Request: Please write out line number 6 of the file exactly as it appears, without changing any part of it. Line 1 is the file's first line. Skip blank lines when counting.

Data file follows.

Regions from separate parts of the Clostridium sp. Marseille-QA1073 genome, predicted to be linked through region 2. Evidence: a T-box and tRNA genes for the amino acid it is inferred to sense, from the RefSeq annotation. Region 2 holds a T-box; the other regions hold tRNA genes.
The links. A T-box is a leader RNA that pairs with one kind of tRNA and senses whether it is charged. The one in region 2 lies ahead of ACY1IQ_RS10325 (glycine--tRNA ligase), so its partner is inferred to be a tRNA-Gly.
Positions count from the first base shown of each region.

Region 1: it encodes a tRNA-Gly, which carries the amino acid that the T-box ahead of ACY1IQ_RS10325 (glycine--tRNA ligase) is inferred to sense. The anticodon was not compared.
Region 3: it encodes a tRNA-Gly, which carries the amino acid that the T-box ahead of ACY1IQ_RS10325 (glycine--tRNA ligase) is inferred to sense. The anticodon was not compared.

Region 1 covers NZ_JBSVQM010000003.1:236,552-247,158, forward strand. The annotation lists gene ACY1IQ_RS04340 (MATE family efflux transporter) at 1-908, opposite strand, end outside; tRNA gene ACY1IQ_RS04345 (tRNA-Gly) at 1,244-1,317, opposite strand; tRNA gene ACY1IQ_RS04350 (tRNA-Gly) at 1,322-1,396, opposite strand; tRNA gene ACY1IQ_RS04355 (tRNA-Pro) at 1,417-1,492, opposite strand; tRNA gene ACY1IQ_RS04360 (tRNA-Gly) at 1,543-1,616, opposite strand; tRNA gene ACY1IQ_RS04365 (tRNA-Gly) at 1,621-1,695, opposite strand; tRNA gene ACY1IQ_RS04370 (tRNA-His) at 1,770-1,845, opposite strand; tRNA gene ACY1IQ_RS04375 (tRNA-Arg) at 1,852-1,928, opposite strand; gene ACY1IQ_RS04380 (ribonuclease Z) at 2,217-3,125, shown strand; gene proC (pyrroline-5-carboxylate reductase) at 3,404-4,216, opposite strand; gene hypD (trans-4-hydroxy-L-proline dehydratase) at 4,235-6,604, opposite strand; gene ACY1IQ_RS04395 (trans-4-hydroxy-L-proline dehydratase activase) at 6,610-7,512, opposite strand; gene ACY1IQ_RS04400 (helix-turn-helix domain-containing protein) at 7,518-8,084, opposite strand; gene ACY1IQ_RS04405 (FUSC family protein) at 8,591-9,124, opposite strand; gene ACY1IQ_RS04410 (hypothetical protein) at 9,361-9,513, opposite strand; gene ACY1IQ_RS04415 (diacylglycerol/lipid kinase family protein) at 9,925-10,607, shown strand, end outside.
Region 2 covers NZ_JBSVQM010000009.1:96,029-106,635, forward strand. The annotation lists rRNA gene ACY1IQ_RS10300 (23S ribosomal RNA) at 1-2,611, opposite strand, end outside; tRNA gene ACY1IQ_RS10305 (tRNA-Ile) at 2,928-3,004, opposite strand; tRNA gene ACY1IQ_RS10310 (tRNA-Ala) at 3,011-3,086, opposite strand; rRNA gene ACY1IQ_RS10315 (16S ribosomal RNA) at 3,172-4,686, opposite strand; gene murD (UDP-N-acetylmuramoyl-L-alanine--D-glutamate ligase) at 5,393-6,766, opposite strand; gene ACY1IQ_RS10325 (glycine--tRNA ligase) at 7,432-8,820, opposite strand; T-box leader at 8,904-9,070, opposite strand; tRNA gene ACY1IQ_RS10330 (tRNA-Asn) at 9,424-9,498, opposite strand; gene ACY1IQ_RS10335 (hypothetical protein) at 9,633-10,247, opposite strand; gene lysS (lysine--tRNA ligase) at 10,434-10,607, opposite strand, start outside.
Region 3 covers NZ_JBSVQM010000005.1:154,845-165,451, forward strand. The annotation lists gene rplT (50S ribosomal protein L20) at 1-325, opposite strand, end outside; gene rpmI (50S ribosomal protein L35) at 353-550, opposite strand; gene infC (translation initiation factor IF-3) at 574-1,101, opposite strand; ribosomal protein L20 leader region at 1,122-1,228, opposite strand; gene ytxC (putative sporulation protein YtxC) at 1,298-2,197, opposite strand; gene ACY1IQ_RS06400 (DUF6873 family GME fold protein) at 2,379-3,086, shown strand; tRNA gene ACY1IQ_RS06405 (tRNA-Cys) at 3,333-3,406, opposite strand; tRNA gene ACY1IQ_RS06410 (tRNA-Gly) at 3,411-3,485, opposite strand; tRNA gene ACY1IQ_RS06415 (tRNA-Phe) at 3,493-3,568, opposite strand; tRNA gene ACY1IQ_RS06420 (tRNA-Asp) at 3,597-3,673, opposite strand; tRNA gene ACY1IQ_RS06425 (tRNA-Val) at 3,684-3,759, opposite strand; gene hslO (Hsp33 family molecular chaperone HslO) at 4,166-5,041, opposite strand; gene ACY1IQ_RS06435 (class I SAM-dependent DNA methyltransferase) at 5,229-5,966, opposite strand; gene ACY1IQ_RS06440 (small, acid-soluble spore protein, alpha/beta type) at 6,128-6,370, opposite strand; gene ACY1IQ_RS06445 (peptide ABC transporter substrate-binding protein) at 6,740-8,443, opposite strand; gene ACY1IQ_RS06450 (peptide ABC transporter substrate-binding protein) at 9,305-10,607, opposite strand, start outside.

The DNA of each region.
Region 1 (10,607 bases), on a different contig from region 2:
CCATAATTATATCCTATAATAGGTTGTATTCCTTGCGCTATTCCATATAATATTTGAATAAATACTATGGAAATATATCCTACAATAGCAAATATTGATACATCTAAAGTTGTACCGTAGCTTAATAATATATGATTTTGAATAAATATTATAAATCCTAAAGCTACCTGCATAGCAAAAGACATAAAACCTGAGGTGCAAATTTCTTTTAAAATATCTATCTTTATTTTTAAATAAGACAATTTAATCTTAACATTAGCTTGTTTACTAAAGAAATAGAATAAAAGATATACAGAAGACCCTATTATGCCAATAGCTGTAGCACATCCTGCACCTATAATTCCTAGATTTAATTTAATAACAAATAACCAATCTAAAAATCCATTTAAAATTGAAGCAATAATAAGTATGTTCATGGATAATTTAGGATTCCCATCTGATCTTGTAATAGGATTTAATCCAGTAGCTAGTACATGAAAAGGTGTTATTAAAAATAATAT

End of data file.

Region 1 covers NZ_JBSVQM010000003.1:236,552-247,158, forward strand. The annotation lists gene ACY1IQ_RS04340 (MATE family efflux transporter) at 1-908, opposite strand, end outside; tRNA gene ACY1IQ_RS04345 (tRNA-Gly) at 1,244-1,317, opposite strand; tRNA gene ACY1IQ_RS04350 (tRNA-Gly) at 1,322-1,396, opposite strand; tRNA gene ACY1IQ_RS04355 (tRNA-Pro) at 1,417-1,492, opposite strand; tRNA gene ACY1IQ_RS04360 (tRNA-Gly) at 1,543-1,616, opposite strand; tRNA gene ACY1IQ_RS04365 (tRNA-Gly) at 1,621-1,695, opposite strand; tRNA gene ACY1IQ_RS04370 (tRNA-His) at 1,770-1,845, opposite strand; tRNA gene ACY1IQ_RS04375 (tRNA-Arg) at 1,852-1,928, opposite strand; gene ACY1IQ_RS04380 (ribonuclease Z) at 2,217-3,125, shown strand; gene proC (pyrroline-5-carboxylate reductase) at 3,404-4,216, opposite strand; gene hypD (trans-4-hydroxy-L-proline dehydratase) at 4,235-6,604, opposite strand; gene ACY1IQ_RS04395 (trans-4-hydroxy-L-proline dehydratase activase) at 6,610-7,512, opposite strand; gene ACY1IQ_RS04400 (helix-turn-helix domain-containing protein) at 7,518-8,084, opposite strand; gene ACY1IQ_RS04405 (FUSC family protein) at 8,591-9,124, opposite strand; gene ACY1IQ_RS04410 (hypothetical protein) at 9,361-9,513, opposite strand; gene ACY1IQ_RS04415 (diacylglycerol/lipid kinase family protein) at 9,925-10,607, shown strand, end outside.